How do you explain something like a concelebrated Mass to a Baptist who is watching the Mass with you? The Consecration takes maybe two minutes but the rest of all that goes on, before and after, takes a very long time. There seems to be little to point to the one and only reason for the Mass–the arrival of the Body and Blood of Jesus Christ on the altar.

  76. “After reading all these comments I still haven’t read any plausible reason to believe that to open the door to deaconesses will somehow not become the disaster it has become in the Episcopal Church–both in its organization and in its teaching of traditional morality.”

    Not sure how rejuvinating the long tradition of women deacons affects the “teaching of traditional morality” but it might make an interesting study–for Anglicans.

    We are talking about Catholicism here, and the constant tradition of the Church. There is no definitive statement against strenghtening the ordained ministry by re-including women as deacons. It is about ministry, and nothing else.

  77. Donal #84:

    At Vatican II, Cardinal Spellman argued that the Church lost graces with concelebration.

    Apparently, the American bishops were told by a theologian that when 100 priests concelebrated there was a loss of 99 masses.

  78. In his apostolic letter entitled “Ordinatio Sacerdotalis,” Blessed Pope John Paul II wrote “I declare that the Church has no authority whatsoever to confer priestly ordination on women and that this judgment is to be definitively held by all the Church’s faithful.” So, even if the Church eventually permits the ordination of women to the permanent diaconate, Blessed Pope John Paul II’s declaration precludes their ordination to the priesthood. I do not know much about the Churches of the Anglican Communion I am assuming they never had such a safeguard in place. Please correct me if I am wrong. But if I am not, I do think fears of our Church heading down the same path as that of our Anglican and Episcopalian friends can be laid to rest.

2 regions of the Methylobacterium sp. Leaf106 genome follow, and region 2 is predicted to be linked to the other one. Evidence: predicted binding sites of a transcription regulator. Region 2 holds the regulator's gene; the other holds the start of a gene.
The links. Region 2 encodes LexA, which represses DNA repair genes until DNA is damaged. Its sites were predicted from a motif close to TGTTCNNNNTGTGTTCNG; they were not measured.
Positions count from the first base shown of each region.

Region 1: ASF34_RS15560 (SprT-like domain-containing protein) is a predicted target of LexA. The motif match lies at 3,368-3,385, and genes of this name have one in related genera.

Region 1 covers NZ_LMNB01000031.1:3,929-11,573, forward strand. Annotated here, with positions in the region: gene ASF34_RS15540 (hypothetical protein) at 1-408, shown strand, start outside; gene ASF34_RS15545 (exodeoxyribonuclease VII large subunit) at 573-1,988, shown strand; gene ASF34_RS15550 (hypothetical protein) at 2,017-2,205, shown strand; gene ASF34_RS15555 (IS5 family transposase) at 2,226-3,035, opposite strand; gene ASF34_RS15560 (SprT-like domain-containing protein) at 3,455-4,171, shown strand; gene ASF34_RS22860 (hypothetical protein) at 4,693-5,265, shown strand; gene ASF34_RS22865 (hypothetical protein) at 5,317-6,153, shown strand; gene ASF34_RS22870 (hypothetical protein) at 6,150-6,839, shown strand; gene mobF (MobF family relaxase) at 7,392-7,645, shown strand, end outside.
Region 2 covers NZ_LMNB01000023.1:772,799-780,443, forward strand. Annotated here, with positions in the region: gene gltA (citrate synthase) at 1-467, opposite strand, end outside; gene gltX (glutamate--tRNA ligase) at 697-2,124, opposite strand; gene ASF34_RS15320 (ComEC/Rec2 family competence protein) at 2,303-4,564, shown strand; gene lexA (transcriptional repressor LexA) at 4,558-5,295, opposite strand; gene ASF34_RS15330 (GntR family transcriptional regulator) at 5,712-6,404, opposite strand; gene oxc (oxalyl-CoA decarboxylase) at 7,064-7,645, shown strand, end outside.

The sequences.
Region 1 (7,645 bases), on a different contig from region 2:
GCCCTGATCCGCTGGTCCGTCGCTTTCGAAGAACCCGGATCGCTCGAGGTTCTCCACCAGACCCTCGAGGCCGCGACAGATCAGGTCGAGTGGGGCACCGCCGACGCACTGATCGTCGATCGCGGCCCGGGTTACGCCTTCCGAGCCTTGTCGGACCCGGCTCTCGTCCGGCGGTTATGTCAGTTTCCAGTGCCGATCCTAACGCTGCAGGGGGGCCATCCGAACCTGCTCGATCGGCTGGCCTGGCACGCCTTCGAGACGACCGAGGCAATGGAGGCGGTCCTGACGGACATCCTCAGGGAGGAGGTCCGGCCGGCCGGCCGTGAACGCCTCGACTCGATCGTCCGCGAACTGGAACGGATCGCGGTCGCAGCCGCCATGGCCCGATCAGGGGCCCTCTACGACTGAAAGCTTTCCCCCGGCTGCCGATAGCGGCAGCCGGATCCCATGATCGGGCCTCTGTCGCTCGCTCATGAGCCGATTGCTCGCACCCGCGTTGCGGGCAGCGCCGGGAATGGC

79. Donal…

    You know, of course, that priests do much more than celebrate Mass. And you know, of course, that the Mass is not about the celebrant, or con-celebrant.

    Any man who is ordained just so he can be on the altar and is peeved that he doesn’t have more to do shouldn’t be there in the first place.

    And concelebrated masses? How often do you see them in the parish setting? For most ordinary Catholics, they’re still rare.

    Dcn. G.

  80. For those interested in a deeper point of view by a scholar in the field of liturgy there is the book available through Amazon titled “Deaconesses” It is by one of the world’s leading experts in the field: Aime Georges Martimort and is published by Ignatius Press.
    Among other things he writes that when what were called deaconesses was a living institution both the discipline and the liturgy of the churches insisted on a very clear distinction between the two separate groups of men and women with deaconesses only doing limited service for women that was not proper for men to do.
    He also points out how in many cases the word “deaconess” used in translation in some Bibles is a modern artifact and not a proper translation of the word under study. And in many other later cases the word is clearly meant to refer to the “orders” of widows or virgins.
    However, I’m sure Martimort’s well-researched book won’t be given the academic status it deserves because much of it goes against the Modernist grain.